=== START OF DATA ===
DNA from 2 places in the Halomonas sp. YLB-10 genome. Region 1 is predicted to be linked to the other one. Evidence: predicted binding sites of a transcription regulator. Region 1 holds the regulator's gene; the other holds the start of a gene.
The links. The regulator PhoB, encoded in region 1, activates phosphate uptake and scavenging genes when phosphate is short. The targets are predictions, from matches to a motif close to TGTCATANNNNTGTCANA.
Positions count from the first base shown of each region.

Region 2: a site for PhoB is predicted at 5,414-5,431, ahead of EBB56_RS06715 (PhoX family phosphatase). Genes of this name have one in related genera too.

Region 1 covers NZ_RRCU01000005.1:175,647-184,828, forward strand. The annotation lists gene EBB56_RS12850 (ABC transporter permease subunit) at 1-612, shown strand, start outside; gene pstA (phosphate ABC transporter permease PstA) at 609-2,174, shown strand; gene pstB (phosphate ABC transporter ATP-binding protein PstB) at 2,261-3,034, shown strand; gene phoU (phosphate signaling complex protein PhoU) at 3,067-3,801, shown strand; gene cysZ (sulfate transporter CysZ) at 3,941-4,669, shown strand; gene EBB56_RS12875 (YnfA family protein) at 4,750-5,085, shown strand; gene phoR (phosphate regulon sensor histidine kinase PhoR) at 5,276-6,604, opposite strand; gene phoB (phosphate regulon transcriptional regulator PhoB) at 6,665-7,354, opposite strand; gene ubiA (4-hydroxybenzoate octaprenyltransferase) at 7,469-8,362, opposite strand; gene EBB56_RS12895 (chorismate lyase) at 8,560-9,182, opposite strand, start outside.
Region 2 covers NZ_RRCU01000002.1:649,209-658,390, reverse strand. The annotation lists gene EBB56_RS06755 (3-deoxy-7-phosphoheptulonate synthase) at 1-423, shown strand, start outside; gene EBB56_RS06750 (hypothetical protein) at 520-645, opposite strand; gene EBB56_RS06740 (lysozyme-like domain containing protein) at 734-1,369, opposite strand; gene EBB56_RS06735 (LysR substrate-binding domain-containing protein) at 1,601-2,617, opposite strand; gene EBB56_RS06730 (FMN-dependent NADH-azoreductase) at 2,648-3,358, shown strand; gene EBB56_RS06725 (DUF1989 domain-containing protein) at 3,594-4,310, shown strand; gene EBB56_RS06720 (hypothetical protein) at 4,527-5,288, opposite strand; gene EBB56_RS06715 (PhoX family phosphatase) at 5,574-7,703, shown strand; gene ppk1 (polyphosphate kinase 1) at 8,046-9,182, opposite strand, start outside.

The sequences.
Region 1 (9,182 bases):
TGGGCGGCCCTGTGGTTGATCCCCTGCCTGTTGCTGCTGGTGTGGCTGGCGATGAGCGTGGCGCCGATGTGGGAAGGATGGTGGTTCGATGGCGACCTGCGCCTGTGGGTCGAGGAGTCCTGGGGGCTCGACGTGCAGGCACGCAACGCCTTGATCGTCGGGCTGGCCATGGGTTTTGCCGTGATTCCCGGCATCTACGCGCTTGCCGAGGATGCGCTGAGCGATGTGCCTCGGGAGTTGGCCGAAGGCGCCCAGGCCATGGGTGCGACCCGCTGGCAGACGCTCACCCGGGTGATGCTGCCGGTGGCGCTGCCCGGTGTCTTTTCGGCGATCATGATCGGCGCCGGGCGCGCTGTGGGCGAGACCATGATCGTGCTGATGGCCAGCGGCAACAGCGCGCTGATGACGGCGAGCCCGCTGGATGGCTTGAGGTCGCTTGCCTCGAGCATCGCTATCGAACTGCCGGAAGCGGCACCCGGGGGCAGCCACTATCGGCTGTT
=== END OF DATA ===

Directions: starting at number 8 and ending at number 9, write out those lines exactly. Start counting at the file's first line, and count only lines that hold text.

Region 1 (9,182 bases):
TGGGCGGCCCTGTGGTTGATCCCCTGCCTGTTGCTGCTGGTGTGGCTGGCGATGAGCGTGGCGCCGATGTGGGAAGGATGGTGGTTCGATGGCGACCTGCGCCTGTGGGTCGAGGAGTCCTGGGGGCTCGACGTGCAGGCACGCAACGCCTTGATCGTCGGGCTGGCCATGGGTTTTGCCGTGATTCCCGGCATCTACGCGCTTGCCGAGGATGCGCTGAGCGATGTGCCTCGGGAGTTGGCCGAAGGCGCCCAGGCCATGGGTGCGACCCGCTGGCAGACGCTCACCCGGGTGATGCTGCCGGTGGCGCTGCCCGGTGTCTTTTCGGCGATCATGATCGGCGCCGGGCGCGCTGTGGGCGAGACCATGATCGTGCTGATGGCCAGCGGCAACAGCGCGCTGATGACGGCGAGCCCGCTGGATGGCTTGAGGTCGCTTGCCTCGAGCATCGCTATCGAACTGCCGGAAGCGGCACCCGGGGGCAGCCACTATCGGCTGTT